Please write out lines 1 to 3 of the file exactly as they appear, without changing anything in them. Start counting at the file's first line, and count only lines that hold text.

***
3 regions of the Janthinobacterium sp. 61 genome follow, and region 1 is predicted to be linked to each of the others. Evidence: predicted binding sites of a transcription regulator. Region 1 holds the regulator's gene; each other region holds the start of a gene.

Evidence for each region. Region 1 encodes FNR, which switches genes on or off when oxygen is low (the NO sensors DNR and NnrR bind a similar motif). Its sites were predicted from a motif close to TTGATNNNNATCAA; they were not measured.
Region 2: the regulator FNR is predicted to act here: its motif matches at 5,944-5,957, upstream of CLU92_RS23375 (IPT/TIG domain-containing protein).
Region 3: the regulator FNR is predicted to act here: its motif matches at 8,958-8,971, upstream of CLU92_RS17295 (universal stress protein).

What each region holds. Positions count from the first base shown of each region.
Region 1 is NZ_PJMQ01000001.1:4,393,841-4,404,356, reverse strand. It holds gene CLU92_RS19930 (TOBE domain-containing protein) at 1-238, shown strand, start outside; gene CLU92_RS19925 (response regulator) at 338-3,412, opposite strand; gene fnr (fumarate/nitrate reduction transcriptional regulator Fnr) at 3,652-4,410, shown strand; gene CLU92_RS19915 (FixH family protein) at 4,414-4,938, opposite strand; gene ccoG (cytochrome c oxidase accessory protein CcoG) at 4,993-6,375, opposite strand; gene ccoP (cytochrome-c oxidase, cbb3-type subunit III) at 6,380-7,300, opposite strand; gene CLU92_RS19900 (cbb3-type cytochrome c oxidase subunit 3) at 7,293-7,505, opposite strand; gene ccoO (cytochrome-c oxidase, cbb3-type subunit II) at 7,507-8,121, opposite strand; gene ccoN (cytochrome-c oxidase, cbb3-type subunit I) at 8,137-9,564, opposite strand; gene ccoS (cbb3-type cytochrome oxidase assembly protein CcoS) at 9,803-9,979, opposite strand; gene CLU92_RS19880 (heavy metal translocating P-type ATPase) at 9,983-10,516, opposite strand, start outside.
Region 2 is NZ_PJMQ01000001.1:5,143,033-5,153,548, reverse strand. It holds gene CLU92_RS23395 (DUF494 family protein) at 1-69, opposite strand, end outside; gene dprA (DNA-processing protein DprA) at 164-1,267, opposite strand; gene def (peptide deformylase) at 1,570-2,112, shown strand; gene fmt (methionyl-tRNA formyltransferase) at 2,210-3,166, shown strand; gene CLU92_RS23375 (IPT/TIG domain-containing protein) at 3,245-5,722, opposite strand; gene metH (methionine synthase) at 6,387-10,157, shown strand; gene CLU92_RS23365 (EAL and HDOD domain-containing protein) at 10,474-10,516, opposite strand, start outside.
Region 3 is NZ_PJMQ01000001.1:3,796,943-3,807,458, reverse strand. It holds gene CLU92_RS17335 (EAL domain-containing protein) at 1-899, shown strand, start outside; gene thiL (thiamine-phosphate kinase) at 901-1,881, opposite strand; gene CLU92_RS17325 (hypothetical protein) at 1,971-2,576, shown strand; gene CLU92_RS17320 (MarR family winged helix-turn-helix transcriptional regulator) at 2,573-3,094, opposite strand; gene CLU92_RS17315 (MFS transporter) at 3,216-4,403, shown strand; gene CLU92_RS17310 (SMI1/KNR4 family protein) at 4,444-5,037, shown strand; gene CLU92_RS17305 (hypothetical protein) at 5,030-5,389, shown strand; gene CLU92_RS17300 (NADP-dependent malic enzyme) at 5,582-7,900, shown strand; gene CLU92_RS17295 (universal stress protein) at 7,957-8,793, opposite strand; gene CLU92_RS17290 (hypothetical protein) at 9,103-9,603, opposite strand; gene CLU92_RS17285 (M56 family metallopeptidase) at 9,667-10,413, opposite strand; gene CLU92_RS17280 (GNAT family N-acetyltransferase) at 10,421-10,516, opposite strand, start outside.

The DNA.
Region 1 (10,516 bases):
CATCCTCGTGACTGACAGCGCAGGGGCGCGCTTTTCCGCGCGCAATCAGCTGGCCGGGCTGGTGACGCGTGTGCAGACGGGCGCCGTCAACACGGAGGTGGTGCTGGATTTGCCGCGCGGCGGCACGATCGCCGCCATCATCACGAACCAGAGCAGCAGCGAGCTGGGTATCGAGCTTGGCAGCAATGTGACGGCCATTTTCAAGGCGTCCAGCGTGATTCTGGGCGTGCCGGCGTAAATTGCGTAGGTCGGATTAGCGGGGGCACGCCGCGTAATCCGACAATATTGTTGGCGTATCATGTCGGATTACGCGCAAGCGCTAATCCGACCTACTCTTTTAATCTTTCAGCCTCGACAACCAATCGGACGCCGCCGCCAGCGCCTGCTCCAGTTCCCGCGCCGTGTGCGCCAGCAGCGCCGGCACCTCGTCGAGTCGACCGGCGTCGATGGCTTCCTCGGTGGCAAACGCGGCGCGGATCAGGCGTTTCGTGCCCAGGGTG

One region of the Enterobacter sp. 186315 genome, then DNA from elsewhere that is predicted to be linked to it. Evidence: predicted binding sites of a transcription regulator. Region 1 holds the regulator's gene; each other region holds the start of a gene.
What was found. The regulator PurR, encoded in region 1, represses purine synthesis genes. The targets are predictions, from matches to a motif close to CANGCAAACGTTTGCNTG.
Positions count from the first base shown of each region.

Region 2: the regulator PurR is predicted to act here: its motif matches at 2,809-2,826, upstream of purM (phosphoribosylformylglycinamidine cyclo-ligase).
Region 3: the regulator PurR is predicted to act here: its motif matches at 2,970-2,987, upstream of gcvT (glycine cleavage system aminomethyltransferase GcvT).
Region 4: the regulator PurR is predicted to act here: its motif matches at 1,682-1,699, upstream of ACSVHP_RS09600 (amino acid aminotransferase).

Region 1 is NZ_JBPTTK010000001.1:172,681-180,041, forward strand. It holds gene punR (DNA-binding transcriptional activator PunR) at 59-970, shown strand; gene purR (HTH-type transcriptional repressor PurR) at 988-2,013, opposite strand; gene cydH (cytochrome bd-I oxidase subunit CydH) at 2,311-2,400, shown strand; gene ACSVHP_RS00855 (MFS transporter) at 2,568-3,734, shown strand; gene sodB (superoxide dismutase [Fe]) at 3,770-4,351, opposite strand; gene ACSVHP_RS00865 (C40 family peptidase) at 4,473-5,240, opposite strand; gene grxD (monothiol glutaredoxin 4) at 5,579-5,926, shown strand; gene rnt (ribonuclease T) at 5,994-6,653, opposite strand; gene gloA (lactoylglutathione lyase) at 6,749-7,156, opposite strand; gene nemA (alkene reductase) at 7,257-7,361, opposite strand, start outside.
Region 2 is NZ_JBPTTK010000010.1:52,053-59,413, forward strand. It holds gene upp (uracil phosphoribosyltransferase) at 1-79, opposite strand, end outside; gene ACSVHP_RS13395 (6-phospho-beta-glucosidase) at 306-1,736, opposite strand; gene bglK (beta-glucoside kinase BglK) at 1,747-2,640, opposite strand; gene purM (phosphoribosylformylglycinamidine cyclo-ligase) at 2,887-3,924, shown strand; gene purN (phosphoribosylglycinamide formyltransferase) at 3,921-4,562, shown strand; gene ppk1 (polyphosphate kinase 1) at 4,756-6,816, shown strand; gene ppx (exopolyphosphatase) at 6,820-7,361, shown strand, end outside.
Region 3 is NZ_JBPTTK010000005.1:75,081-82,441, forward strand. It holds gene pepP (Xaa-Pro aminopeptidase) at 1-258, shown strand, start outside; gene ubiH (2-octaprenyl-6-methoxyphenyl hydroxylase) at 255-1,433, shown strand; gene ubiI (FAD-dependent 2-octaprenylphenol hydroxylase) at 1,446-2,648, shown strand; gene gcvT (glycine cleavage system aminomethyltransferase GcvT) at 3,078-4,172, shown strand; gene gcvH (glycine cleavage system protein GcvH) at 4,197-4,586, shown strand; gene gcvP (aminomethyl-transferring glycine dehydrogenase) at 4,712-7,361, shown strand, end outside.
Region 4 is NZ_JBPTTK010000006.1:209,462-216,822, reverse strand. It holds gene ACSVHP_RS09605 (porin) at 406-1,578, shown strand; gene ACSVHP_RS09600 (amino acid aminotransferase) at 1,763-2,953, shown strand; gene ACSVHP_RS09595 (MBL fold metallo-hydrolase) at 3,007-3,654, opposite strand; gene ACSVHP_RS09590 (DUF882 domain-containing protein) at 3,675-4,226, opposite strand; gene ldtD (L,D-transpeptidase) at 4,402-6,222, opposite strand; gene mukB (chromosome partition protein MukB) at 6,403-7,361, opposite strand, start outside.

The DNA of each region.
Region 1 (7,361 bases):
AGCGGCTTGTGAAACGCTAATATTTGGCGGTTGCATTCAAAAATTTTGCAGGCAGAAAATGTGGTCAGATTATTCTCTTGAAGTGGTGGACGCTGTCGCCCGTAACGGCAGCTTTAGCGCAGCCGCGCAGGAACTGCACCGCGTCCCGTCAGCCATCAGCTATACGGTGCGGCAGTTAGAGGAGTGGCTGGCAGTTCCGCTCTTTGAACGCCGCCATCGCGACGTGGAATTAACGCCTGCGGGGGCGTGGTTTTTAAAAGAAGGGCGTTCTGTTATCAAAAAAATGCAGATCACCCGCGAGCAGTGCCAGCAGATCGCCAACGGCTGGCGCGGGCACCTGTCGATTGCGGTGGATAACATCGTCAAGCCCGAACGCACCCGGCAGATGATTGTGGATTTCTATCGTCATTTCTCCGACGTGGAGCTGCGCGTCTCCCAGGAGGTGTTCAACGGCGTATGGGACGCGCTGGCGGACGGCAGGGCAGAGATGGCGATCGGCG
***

3 regions of the Janthinobacterium sp. 61 genome follow, and region 1 is predicted to be linked to each of the others. Evidence: predicted binding sites of a transcription regulator. Region 1 holds the regulator's gene; each other region holds the start of a gene.

Evidence for each region. Region 1 encodes FNR, which switches genes on or off when oxygen is low (the NO sensors DNR and NnrR bind a similar motif). Its sites were predicted from a motif close to TTGATNNNNATCAA; they were not measured.
Region 2: the regulator FNR is predicted to act here: its motif matches at 5,944-5,957, upstream of CLU92_RS23375 (IPT/TIG domain-containing protein).